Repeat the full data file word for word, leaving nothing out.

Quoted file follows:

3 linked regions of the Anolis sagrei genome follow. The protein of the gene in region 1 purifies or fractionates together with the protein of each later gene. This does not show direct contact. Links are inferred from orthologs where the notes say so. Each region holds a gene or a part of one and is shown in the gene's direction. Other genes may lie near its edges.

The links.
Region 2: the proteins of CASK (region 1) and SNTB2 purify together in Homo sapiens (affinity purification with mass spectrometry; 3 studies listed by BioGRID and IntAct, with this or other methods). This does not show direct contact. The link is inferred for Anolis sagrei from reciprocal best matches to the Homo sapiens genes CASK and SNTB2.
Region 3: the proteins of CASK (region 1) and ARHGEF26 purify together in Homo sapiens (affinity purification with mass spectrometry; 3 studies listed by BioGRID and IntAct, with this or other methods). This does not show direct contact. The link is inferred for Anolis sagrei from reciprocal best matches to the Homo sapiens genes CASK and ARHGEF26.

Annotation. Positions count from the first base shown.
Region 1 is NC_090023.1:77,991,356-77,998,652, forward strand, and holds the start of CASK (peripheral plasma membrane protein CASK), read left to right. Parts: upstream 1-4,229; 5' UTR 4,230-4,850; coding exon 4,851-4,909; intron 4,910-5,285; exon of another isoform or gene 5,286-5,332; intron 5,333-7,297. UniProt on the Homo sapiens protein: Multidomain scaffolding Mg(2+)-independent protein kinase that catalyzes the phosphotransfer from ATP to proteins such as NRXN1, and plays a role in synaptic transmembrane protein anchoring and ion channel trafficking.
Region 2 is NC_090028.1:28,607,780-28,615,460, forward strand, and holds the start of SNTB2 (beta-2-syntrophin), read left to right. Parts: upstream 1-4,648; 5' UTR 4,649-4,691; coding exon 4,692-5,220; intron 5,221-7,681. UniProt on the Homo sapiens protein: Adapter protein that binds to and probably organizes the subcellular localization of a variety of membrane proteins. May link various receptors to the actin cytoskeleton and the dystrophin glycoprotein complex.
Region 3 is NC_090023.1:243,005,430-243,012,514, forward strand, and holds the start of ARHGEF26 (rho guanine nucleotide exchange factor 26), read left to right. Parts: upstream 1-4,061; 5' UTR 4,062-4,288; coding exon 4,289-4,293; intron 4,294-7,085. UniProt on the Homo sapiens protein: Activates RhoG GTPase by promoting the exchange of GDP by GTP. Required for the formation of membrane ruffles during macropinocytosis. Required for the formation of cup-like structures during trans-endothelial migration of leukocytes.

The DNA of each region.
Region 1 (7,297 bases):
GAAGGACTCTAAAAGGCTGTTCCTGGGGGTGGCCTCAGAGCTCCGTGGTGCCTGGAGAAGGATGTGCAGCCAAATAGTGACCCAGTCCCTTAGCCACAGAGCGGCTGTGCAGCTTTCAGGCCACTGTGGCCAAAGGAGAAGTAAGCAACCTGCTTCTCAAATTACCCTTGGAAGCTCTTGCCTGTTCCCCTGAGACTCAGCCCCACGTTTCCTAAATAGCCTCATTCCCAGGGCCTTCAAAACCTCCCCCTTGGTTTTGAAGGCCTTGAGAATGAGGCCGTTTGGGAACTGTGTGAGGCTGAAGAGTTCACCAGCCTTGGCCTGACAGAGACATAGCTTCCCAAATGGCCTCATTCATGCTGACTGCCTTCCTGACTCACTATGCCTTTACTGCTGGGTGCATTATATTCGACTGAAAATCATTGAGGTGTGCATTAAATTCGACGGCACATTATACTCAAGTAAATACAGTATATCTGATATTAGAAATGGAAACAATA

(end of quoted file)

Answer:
3 linked regions of the Anolis sagrei genome follow. The protein of the gene in region 1 purifies or fractionates together with the protein of each later gene. This does not show direct contact. Links are inferred from orthologs where the notes say so. Each region holds a gene or a part of one and is shown in the gene's direction. Other genes may lie near its edges.

The links.
Region 2: the proteins of CASK (region 1) and SNTB2 purify together in Homo sapiens (affinity purification with mass spectrometry; 3 studies listed by BioGRID and IntAct, with this or other methods). This does not show direct contact. The link is inferred for Anolis sagrei from reciprocal best matches to the Homo sapiens genes CASK and SNTB2.
Region 3: the proteins of CASK (region 1) and ARHGEF26 purify together in Homo sapiens (affinity purification with mass spectrometry; 3 studies listed by BioGRID and IntAct, with this or other methods). This does not show direct contact. The link is inferred for Anolis sagrei from reciprocal best matches to the Homo sapiens genes CASK and ARHGEF26.

Annotation. Positions count from the first base shown.
Region 1 is NC_090023.1:77,991,356-77,998,652, forward strand, and holds the start of CASK (peripheral plasma membrane protein CASK), read left to right. Parts: upstream 1-4,229; 5' UTR 4,230-4,850; coding exon 4,851-4,909; intron 4,910-5,285; exon of another isoform or gene 5,286-5,332; intron 5,333-7,297. UniProt on the Homo sapiens protein: Multidomain scaffolding Mg(2+)-independent protein kinase that catalyzes the phosphotransfer from ATP to proteins such as NRXN1, and plays a role in synaptic transmembrane protein anchoring and ion channel trafficking.
Region 2 is NC_090028.1:28,607,780-28,615,460, forward strand, and holds the start of SNTB2 (beta-2-syntrophin), read left to right. Parts: upstream 1-4,648; 5' UTR 4,649-4,691; coding exon 4,692-5,220; intron 5,221-7,681. UniProt on the Homo sapiens protein: Adapter protein that binds to and probably organizes the subcellular localization of a variety of membrane proteins. May link various receptors to the actin cytoskeleton and the dystrophin glycoprotein complex.
Region 3 is NC_090023.1:243,005,430-243,012,514, forward strand, and holds the start of ARHGEF26 (rho guanine nucleotide exchange factor 26), read left to right. Parts: upstream 1-4,061; 5' UTR 4,062-4,288; coding exon 4,289-4,293; intron 4,294-7,085. UniProt on the Homo sapiens protein: Activates RhoG GTPase by promoting the exchange of GDP by GTP. Required for the formation of membrane ruffles during macropinocytosis. Required for the formation of cup-like structures during trans-endothelial migration of leukocytes.

The DNA of each region.
Region 1 (7,297 bases):
GAAGGACTCTAAAAGGCTGTTCCTGGGGGTGGCCTCAGAGCTCCGTGGTGCCTGGAGAAGGATGTGCAGCCAAATAGTGACCCAGTCCCTTAGCCACAGAGCGGCTGTGCAGCTTTCAGGCCACTGTGGCCAAAGGAGAAGTAAGCAACCTGCTTCTCAAATTACCCTTGGAAGCTCTTGCCTGTTCCCCTGAGACTCAGCCCCACGTTTCCTAAATAGCCTCATTCCCAGGGCCTTCAAAACCTCCCCCTTGGTTTTGAAGGCCTTGAGAATGAGGCCGTTTGGGAACTGTGTGAGGCTGAAGAGTTCACCAGCCTTGGCCTGACAGAGACATAGCTTCCCAAATGGCCTCATTCATGCTGACTGCCTTCCTGACTCACTATGCCTTTACTGCTGGGTGCATTATATTCGACTGAAAATCATTGAGGTGTGCATTAAATTCGACGGCACATTATACTCAAGTAAATACAGTATATCTGATATTAGAAATGGAAACAATA